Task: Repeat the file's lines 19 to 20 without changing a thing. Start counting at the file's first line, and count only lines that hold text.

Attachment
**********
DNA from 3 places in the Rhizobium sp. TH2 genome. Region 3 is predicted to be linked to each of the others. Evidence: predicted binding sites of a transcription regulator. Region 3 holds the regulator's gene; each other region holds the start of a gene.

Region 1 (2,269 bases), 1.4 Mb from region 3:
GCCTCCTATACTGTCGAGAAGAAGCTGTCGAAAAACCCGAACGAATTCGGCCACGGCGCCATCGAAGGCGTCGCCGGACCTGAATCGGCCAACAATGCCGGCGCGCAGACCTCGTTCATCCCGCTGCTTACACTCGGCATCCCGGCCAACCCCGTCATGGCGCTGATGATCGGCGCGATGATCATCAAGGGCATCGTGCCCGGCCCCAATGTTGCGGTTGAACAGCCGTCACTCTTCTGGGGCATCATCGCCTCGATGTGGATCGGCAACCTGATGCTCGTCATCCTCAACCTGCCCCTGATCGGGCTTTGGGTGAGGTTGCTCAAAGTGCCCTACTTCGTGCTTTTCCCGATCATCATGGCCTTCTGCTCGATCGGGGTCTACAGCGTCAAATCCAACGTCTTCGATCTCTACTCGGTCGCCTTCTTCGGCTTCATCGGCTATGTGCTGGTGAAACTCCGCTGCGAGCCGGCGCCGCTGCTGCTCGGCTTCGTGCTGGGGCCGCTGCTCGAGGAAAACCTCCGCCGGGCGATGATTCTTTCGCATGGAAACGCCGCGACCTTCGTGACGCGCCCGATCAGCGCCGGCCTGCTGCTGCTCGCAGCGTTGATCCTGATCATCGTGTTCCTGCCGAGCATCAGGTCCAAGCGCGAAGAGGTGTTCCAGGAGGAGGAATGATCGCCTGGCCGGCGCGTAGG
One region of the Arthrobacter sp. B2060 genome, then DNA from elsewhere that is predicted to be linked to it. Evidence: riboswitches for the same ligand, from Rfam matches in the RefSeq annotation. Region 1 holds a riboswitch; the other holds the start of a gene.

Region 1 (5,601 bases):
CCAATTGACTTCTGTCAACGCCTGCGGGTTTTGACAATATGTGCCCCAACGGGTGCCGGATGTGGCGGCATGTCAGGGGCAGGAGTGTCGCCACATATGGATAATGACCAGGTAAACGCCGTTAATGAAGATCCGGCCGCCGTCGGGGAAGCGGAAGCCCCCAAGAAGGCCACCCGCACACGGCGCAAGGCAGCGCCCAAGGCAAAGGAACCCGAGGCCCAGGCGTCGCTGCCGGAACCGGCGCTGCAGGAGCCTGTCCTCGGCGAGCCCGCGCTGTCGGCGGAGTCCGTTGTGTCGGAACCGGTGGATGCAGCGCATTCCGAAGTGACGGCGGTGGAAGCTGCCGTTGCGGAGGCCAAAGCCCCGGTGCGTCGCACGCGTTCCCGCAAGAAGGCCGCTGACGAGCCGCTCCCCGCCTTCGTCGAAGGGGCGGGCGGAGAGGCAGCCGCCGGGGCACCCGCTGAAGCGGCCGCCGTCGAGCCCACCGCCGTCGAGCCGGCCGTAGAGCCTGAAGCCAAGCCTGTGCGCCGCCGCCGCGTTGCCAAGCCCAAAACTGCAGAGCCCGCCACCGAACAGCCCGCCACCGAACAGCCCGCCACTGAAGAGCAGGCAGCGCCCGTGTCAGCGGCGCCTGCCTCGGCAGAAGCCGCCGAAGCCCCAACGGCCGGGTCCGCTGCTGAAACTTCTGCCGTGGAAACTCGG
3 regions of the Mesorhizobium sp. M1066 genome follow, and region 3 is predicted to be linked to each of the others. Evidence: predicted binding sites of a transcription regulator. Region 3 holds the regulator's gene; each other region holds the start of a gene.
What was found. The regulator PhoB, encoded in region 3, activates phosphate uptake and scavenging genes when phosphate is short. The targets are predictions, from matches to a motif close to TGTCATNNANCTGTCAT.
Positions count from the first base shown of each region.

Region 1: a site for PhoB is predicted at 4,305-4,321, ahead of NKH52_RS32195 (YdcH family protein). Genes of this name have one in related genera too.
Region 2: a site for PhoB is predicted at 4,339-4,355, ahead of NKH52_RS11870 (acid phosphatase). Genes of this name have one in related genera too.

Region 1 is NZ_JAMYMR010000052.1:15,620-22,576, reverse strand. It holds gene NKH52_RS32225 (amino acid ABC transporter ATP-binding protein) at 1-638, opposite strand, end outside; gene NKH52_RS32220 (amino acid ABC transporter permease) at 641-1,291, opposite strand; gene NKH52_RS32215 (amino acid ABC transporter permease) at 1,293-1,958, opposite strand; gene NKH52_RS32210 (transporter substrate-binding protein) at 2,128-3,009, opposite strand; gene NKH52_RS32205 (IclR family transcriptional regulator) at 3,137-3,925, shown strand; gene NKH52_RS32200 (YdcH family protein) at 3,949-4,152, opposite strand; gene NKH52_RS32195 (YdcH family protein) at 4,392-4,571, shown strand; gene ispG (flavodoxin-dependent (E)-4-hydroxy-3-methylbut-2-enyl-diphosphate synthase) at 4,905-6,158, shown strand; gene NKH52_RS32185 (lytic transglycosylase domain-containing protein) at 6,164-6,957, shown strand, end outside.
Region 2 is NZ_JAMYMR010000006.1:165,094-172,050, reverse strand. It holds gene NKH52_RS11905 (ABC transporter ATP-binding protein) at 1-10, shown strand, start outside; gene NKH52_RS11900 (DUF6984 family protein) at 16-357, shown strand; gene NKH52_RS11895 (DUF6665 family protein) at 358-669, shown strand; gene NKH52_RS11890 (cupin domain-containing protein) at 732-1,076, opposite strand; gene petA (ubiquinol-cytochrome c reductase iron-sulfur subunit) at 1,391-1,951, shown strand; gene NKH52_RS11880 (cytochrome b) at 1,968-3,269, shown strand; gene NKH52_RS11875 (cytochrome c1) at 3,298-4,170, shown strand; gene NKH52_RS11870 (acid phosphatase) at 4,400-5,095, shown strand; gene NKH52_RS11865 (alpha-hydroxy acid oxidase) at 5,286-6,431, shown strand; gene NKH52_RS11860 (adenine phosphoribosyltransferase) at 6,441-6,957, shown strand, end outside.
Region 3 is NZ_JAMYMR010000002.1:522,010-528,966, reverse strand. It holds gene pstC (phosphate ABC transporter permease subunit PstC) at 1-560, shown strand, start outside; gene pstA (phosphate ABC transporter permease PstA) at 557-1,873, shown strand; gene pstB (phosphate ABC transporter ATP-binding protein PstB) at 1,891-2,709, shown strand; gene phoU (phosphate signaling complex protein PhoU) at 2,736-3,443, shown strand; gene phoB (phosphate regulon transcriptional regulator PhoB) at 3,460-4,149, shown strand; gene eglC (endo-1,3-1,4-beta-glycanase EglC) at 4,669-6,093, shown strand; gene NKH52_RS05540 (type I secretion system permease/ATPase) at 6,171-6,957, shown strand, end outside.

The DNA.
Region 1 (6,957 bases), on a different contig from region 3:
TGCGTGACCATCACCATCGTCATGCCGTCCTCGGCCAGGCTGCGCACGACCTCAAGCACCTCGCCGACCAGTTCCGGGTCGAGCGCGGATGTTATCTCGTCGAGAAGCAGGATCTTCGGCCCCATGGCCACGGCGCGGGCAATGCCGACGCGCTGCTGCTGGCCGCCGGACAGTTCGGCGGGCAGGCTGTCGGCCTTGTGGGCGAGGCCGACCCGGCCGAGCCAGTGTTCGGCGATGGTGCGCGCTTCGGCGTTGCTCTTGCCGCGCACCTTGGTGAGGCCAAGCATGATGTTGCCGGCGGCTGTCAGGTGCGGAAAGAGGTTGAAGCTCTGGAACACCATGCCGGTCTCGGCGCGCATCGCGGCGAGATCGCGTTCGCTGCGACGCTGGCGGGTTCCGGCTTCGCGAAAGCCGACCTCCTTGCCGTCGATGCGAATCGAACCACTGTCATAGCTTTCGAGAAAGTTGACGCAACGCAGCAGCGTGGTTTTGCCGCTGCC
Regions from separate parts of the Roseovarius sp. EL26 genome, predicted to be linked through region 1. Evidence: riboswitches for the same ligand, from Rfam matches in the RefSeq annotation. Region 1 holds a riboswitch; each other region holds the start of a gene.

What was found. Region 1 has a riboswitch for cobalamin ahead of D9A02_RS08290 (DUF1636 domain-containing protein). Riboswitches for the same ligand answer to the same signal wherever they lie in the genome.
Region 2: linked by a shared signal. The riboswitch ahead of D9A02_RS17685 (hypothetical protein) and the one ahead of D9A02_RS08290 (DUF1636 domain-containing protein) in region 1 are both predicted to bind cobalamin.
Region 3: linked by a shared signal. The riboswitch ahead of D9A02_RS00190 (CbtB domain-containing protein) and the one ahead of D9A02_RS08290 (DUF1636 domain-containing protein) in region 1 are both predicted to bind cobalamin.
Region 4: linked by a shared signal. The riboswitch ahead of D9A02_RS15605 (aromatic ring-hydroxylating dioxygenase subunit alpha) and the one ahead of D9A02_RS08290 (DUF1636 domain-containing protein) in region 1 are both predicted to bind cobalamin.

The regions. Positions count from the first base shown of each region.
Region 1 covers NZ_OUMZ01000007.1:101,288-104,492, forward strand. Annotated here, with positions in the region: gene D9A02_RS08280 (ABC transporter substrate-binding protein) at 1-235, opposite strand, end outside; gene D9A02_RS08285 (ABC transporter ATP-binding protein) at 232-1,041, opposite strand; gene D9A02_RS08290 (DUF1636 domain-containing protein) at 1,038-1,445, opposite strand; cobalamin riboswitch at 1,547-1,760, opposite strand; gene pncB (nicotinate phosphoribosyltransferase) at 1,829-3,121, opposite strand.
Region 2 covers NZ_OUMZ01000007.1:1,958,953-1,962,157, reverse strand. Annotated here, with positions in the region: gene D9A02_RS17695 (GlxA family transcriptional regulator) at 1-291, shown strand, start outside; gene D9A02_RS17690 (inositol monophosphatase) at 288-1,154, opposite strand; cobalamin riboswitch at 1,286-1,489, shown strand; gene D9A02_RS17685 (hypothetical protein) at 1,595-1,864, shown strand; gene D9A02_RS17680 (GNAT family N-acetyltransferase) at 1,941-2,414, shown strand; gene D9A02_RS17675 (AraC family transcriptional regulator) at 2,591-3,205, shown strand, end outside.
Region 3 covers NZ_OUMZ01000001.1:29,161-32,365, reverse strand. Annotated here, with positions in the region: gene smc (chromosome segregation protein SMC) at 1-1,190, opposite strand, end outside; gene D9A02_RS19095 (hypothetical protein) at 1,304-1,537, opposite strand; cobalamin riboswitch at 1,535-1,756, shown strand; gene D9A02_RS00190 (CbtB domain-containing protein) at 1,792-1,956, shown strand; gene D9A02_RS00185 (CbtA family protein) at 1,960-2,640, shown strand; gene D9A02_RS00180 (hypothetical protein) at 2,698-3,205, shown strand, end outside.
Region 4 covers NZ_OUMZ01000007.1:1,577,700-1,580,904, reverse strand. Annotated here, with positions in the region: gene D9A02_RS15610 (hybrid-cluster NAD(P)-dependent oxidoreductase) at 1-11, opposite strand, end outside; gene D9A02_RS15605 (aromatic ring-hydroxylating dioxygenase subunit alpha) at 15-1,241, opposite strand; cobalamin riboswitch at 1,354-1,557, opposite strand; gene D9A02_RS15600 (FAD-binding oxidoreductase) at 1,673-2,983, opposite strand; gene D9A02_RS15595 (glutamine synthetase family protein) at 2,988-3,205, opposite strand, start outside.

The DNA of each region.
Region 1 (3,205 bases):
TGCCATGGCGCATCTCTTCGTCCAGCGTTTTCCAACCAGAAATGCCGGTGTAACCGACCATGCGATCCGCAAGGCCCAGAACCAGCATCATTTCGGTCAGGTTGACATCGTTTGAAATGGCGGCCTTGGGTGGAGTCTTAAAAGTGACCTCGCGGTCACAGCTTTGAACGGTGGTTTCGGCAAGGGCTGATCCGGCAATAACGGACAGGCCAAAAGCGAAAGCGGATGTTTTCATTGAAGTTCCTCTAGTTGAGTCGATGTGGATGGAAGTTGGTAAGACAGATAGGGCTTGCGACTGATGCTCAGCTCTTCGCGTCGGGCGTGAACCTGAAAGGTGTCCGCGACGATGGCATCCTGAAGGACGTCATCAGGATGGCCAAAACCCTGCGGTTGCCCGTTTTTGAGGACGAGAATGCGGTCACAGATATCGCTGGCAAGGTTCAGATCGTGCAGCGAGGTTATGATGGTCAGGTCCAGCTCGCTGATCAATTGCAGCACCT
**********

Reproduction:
What was found. Region 1 has a riboswitch for cobalamin ahead of D9A02_RS08290 (DUF1636 domain-containing protein). Riboswitches for the same ligand answer to the same signal wherever they lie in the genome.
Region 2: linked by a shared signal. The riboswitch ahead of D9A02_RS17685 (hypothetical protein) and the one ahead of D9A02_RS08290 (DUF1636 domain-containing protein) in region 1 are both predicted to bind cobalamin.